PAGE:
- ↑ Controlling the risks in the workplace
- ↑ "Overarching Principles: Overarching Principles: Assaults on children Assaults on children and Cruelty to a child" (PDF). Sentencing Guidelines Council.
- ↑ Williams, M. (2015) Evidence based decisions in child neglect: An evaluation of an exploratory approach to assessment using the North Carolina Family Assessment Scale, London, NSPCC. https://www.nspcc.org.uk/globalassets/documents/research-reports/evidence-based-decisions-evaluation-report.pdf
- Resist.ca (History of Child Protection in America by Kirsten Anderberg, Graduate History Student, 2009)
- Life In Foster Care Is Like A Subway Ride (A CBC Radio documentary which takes you on a 13-minute virtual subway ride through foster care by a Canadian foster care survivor John Dunn of http://www.johnsinformation.com, 2002)
- A Report Card on Child Protection. (PDF-File, 991 KB) — United Nations Children’s Fund: Progress for Children, Number 8. September 2009.
- Child Protection References' (Resources and UK references for Child Protection)
- From 'left-behind' children to street children (English)
- Sexual abuse casts shadow over left-behind children
- BIIR Article 11(4) Awareness Campaign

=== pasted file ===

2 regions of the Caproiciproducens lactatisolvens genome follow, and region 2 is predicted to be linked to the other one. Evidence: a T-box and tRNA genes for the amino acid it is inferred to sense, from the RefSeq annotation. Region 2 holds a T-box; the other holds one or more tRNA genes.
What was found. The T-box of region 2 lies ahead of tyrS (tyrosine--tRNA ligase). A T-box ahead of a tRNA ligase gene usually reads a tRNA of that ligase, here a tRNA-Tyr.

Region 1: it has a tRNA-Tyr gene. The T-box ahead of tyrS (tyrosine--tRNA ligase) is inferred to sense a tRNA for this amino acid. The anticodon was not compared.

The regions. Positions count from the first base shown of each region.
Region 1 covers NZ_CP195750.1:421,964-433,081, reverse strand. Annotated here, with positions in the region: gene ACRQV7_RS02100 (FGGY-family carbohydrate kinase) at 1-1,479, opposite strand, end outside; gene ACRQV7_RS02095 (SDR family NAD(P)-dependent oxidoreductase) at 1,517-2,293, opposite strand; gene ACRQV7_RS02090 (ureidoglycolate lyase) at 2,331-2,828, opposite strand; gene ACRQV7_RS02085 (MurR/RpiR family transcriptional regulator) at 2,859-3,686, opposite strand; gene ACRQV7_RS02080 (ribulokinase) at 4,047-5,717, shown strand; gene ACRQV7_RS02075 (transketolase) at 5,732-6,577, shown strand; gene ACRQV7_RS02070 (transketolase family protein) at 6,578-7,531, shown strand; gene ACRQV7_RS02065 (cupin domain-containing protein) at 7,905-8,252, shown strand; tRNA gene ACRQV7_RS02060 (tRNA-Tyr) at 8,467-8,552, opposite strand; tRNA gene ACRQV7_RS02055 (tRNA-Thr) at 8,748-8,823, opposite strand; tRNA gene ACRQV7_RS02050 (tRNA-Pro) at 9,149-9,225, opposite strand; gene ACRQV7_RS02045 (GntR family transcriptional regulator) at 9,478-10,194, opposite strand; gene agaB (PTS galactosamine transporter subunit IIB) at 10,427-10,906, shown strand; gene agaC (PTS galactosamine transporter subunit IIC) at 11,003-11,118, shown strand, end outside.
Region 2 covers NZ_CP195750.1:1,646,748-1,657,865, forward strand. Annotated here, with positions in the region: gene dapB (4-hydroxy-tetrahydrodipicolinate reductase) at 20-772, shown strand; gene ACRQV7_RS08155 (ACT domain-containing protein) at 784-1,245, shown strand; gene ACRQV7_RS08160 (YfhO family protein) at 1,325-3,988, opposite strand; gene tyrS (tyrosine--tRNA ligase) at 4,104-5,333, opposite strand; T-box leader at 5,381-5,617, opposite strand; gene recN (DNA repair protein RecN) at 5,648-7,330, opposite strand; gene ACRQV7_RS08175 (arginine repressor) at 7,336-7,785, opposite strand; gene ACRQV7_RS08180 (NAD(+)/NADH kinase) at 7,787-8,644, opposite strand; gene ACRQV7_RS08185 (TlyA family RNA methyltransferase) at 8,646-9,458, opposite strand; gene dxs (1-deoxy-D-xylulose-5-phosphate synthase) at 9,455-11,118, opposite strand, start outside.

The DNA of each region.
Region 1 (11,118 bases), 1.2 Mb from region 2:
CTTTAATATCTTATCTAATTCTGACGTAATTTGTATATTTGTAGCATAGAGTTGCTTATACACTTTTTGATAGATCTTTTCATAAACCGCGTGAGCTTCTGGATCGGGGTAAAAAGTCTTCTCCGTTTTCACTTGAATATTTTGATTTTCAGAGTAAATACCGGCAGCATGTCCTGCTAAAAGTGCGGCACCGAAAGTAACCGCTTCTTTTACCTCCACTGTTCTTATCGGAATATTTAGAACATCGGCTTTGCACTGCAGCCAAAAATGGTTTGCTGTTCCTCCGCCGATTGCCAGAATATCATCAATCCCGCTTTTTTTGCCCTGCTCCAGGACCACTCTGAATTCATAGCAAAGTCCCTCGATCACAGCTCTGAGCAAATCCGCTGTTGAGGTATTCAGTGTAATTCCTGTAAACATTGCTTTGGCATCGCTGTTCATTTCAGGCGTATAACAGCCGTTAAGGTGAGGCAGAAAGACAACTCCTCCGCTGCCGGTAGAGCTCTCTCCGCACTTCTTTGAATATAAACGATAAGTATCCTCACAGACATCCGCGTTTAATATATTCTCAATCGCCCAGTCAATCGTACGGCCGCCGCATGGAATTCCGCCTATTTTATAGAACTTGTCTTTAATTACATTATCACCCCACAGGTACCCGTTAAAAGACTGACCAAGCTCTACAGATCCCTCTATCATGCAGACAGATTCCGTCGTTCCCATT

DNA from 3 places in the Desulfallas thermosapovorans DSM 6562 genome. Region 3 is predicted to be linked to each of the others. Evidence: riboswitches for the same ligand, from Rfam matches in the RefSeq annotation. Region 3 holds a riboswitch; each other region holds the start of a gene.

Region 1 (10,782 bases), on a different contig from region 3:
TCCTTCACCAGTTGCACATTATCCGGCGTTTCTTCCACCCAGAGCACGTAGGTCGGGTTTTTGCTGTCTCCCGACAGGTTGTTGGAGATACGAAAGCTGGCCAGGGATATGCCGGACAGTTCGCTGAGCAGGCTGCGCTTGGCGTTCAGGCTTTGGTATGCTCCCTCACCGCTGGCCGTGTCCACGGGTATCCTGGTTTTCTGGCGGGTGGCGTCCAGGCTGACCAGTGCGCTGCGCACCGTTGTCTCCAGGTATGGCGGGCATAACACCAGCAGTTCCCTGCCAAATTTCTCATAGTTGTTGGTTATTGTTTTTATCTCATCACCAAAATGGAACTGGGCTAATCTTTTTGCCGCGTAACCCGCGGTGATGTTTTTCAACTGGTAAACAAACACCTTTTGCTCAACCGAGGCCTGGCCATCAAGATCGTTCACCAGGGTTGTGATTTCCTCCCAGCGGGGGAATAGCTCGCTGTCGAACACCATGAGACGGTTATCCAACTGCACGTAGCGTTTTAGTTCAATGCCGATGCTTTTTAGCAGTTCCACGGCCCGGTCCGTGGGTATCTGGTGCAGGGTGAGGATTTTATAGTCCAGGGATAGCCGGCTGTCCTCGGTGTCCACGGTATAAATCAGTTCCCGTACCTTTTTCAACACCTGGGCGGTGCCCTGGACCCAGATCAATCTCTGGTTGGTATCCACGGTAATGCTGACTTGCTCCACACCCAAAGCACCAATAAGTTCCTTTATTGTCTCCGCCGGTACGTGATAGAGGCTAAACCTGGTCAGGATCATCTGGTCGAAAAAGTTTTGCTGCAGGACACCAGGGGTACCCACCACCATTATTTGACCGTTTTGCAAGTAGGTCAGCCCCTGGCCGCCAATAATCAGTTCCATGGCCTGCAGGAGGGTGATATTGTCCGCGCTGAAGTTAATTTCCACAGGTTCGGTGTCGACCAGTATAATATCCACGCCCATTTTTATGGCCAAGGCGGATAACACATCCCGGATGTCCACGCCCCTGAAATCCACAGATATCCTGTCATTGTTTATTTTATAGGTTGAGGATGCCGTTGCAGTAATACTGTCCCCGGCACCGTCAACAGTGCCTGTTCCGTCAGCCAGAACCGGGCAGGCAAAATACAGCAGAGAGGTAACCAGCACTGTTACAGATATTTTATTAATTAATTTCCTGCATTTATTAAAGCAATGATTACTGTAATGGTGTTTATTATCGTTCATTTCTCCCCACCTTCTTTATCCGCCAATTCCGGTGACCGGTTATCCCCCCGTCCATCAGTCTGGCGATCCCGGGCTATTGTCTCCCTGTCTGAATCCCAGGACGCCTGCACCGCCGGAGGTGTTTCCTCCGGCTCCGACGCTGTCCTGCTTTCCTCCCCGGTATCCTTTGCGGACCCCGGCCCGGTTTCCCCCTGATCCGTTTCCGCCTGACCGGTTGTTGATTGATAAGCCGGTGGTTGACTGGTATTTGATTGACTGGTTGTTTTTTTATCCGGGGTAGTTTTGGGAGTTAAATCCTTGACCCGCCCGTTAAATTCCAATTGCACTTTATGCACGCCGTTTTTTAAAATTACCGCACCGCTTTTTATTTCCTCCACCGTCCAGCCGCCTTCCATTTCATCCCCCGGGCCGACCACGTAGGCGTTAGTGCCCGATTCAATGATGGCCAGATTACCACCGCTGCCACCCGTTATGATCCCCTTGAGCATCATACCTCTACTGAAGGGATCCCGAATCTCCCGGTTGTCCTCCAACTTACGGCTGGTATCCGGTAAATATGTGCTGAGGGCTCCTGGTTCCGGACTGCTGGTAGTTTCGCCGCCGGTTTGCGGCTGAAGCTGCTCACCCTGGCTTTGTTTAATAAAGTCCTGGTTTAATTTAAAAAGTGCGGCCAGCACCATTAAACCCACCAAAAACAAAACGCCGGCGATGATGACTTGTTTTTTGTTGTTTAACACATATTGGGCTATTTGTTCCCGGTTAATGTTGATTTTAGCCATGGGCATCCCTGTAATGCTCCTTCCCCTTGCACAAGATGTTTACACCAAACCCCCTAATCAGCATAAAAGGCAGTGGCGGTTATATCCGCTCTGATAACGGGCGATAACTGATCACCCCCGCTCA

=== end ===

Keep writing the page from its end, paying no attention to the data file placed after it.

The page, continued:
- Fieldston, Sara. Raising the World: Child Welfare in the American Century (Harvard University Press, 2015) 316 pp.
- McCutcheon, James, 2010."Historical Analysis and Contemporary Assessment of Foster Care in Texas: Perceptions of Social Workers in a Private, Non-Profit Foster Care Agency". Applied Research Projects. Texas State University Paper 332. TXstate.edu
- Handbook: Child protection UNICEF, IPU, 2004
- Eileen Munro.2008. Effective Child Protection. Publisher-SAGE ISBN 1412946956, 9781412946957.
- Jeff Fowler. 2003. A Practitioner's Tool for Child Protection and the Assessment of Parents. Publisher Jessica Kingsley Publishers. ISBN 1843100509, 9781843100508
- Eileen Munro. 2007. Child Protection: Sage Course Companions Series. Publisher- SAGE. ISBN 1412911796, 9781412911795
- Harries et al. 2008. Reforming Child Protection. Publisher- Taylor & Francis. ISBN 0415429056, 9780415429054
- Janet Polnay. 2001. Child Protection in Primary Care. Publisher-Radcliffe Publishing. ISBN 1857752244, 9781857752243
- Chris Beckett. 2007. Child Protection: An Introduction. Publisher-SAGE. ISBN 1412920922, 9781412920926
- Gerald Cradock. Risk, Morality, and Child Protection: Risk Calculation as Guides to Practice. Science, Technology, & Human Values, Vol. 29, No. 3, Special Issue: Reconstructing Order through Rhetorics of Risk (Summer, 2004), pp. 314–331
- Leigh A. Faulconer. In the Best Interests of Children? Family Relations, Vol. 43, No. 3 (Jul., 1994), pp. 261–263
- Eileen Munro. Common errors of reasoning in child protection work